The United Nations said it has concluded the disarmament process for individual arms as part of a peace deal between Colombia's leftist rebels and the government.
At a ceremony in eastern Colombia UN observers closed the final container holding some of the 7,132 assault weapons collected at rebel camps nationwide in recent weeks.
President Juan Manuel Santos and top leaders of the Revolutionary Armed Forces of Colombia (FARC) were present for the act.
"In a world convulsed by old and new forms of violence, by conflicts whose protagonists appear irreconcilable ... a successful process constructing peace in Colombia is also reason for hope and a powerful example for the international community," said Jean Arnault, head of the UN peace mission in Colombia.
The historic feat places the nation one step closer to turning a page on Latin America's longest-running conflict that has left at least 250,000 people dead, another 60,000 disappeared and millions displaced.
"This is the most important decision a guerrilla can make, to give up weapons," said Aldo Civico, a professor at Rutgers University and expert in Colombia's conflict.
FARC rebels reached an agreement with Colombia's government last year to give up their weapons and transition into a political party, but implementing that accord has been slow.
A national referendum on the agreement failed by a popular vote, congress has struggled to pass laws implementing the revised accords and opposition politicians are threatening to overturn key aspects of the deal if they win the presidential election next year.
Controversy has also dogged the weapons hand-off, with conservative former president Alvaro Uribe leading a chorus of opponents questioning whether the FARC has turned over its entire arsenal.
"In the administrations I oversaw, there was talk of many more weapons," the still popular Mr Uribe said in Madrid last week.
But frustration is also growing inside the rebel ranks and guerrilla-dominated communities.
Today a smooth paved road connects Mesetas with Bogota, but the community suffers from the same neglect and inequities that gave rise to the conflict.
Like many other places torn by war, residents of the small town voted overwhelmingly for the peace agreement last year, though many still harbour doubts as to whether the guerrillas will follow through on their pledge to completely disarm and abandon their involvement in Colombia's flourishing criminal economy.
At the nearby Mariana Paez camp, the concrete housing units with running water, kitchens and electricity that the government promised are still a distant vision for rebels living under plastic covers in what is one of the nation's most underdeveloped demobilisation zones.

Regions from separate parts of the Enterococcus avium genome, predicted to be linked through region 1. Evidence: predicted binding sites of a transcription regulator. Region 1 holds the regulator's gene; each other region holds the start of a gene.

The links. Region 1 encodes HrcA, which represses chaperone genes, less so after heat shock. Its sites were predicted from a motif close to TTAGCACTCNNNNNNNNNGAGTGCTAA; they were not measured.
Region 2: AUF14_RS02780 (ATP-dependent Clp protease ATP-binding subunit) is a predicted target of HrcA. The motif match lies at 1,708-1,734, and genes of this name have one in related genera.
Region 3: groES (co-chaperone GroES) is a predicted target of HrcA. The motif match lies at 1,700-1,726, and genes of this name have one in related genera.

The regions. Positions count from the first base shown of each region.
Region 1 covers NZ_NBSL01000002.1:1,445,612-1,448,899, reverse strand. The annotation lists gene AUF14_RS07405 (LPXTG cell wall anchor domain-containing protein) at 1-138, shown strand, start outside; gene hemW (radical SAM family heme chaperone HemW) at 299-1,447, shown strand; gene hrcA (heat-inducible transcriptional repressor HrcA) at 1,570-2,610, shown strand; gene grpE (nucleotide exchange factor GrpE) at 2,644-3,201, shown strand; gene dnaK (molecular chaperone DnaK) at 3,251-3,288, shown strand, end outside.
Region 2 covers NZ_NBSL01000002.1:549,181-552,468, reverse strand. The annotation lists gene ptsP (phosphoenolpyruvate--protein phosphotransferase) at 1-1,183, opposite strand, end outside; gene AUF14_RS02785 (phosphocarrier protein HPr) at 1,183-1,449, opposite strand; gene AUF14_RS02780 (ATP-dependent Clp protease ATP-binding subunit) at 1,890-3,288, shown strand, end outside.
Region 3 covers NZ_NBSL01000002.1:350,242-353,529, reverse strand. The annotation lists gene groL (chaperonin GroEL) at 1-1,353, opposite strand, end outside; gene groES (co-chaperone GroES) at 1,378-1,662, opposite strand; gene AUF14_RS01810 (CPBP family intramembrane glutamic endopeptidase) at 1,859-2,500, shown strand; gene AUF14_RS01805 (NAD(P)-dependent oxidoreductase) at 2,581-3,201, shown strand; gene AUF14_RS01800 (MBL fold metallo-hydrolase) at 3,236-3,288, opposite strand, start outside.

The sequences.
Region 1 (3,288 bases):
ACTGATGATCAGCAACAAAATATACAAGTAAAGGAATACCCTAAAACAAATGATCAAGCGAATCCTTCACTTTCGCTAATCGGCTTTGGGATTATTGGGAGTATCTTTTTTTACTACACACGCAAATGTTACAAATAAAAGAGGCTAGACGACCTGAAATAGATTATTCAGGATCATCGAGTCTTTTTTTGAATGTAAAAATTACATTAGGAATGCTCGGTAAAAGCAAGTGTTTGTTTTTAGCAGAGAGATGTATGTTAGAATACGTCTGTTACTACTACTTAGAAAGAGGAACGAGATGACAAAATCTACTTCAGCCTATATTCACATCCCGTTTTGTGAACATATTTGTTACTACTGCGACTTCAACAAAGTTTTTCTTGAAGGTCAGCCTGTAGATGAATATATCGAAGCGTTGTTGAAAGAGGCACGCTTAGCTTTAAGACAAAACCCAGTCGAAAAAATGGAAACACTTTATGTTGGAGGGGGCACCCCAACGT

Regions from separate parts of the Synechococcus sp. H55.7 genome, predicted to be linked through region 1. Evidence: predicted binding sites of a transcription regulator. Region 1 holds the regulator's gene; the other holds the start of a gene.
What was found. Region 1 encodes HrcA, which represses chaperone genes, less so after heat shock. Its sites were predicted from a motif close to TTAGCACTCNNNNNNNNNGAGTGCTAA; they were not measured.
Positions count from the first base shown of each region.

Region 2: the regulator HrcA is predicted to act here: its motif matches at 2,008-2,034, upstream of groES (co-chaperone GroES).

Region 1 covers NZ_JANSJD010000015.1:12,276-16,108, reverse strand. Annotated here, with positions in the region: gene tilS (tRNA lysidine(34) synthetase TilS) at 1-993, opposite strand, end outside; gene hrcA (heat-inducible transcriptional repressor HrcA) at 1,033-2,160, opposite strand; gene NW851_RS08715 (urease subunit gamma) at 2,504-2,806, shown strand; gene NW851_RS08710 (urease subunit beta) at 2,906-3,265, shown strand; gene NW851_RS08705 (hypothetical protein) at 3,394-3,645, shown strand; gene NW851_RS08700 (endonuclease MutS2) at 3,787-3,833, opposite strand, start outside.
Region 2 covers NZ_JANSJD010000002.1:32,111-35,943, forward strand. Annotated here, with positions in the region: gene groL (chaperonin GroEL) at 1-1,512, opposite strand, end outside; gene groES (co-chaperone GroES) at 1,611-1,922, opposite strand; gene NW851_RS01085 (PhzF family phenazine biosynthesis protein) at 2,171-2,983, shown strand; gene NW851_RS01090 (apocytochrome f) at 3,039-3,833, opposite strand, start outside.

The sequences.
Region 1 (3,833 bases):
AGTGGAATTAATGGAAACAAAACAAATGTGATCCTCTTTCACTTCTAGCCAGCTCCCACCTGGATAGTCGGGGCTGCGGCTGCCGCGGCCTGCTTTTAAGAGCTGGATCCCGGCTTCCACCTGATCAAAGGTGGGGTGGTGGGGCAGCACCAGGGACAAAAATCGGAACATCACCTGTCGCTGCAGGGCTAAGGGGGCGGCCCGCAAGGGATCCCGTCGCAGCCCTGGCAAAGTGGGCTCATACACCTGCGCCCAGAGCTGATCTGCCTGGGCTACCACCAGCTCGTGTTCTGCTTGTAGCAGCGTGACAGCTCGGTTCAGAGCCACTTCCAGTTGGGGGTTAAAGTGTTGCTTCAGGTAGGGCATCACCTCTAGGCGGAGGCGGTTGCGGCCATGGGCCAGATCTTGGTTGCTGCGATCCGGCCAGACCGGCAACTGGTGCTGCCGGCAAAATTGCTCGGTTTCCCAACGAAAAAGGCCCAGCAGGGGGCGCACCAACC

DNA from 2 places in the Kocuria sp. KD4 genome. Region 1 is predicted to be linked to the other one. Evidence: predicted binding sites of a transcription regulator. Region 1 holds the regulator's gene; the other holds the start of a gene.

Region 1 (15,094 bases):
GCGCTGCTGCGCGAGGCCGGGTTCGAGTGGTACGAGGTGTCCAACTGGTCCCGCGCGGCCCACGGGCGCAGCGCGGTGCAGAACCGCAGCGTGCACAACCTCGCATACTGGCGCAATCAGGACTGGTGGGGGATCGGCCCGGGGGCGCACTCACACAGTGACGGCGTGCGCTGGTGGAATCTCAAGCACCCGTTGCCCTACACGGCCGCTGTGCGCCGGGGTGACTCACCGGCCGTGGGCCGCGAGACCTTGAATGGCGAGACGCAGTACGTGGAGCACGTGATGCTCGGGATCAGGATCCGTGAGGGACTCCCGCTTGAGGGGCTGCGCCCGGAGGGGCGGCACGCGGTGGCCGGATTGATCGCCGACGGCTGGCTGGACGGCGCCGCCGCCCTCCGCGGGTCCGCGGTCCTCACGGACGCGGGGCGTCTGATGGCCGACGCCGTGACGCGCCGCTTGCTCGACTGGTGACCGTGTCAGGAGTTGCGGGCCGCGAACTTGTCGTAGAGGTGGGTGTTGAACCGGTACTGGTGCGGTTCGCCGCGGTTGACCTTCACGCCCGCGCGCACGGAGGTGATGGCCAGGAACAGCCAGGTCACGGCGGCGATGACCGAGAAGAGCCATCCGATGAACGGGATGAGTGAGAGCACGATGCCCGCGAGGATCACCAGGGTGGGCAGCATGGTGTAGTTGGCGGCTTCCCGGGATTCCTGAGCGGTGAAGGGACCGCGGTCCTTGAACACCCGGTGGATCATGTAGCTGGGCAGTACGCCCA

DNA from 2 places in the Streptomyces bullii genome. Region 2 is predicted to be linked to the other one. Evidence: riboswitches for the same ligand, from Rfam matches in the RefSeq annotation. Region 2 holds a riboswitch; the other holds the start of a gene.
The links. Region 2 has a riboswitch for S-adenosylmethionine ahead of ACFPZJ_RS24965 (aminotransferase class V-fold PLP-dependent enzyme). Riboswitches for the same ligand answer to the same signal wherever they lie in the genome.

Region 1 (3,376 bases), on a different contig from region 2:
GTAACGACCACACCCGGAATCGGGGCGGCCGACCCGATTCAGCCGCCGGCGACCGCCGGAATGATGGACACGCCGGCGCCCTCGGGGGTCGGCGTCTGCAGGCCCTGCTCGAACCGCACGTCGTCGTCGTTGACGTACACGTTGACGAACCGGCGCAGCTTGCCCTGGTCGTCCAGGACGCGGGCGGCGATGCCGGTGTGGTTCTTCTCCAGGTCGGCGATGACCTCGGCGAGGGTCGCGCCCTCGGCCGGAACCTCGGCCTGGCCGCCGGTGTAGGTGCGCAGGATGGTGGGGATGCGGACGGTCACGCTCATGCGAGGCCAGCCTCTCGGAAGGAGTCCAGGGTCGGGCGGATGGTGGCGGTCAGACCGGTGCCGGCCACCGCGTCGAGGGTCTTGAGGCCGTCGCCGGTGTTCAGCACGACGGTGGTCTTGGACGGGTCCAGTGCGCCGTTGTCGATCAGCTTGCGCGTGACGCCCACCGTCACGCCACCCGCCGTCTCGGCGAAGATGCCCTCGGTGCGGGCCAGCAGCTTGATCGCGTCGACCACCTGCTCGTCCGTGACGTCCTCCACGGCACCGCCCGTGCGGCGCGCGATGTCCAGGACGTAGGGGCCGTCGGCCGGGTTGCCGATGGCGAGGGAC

The settlement, named after a prominent female ideologue killed in combat in 2009, is located high up on lush green mountains that have long been a FARC stronghold and was witness to some of the conflict's worst atrocities.
Peace has tried to root itself here at least once before.
In the nearby town of El Uribe, the rebels signed a ceasefire agreement with the government in 1984.
The accord eventually failed, paving the way for a decade-long bloodletting in which as many as 3,000 members of a FARC-aligned political party were gunned down.
Lingering memories of the extermination campaign weigh heavily on the guerrillas, many of whom expressed their fears about returning to civilian life without weapons.
The more recent rash of killings of dozens of social leaders is also heightening concerns.
Some guerrillas, who now wear jeans instead of fatigues, wonder if it is safe for them to leave.
Ilich Ceron, a member of the FARC's communications team, said the rebels on Tuesday want to disprove any rumours about hidden stockpiles of weapons never declared or turned over to the UN.
"We are giving the country our ethical and political commitment that we're giving up weapons," Ceron said as crews built the stage where the disarmament ceremony would take place amid pouring rain.
But do not expect a photo op of rebels surrendering their weapons.
During years of peace negotiations in Cuba, Ceron said one thing the guerrillas made clear is that they never wanted to be seen as a vanquished army.
Experts at Notre Dame University's Kroc Institute for International Peace Studies said the one gun per fighter ratio seen in Colombia could be one of the highest in the world, far greater than the levels of disarmament seen in recent guerrilla conflicts from Guatemala to Nepal.
Mr Civico said doubt over the exact number of weapons turned in ultimately does not matter in measuring disarmament's success.
"There's always a question mark," he said.
"What's more important is we are witnessing step after step the willingness of the FARC to really demobilise and reintegrate and that should be reinforced by the state and government in fulfilling the promises and agreements signed."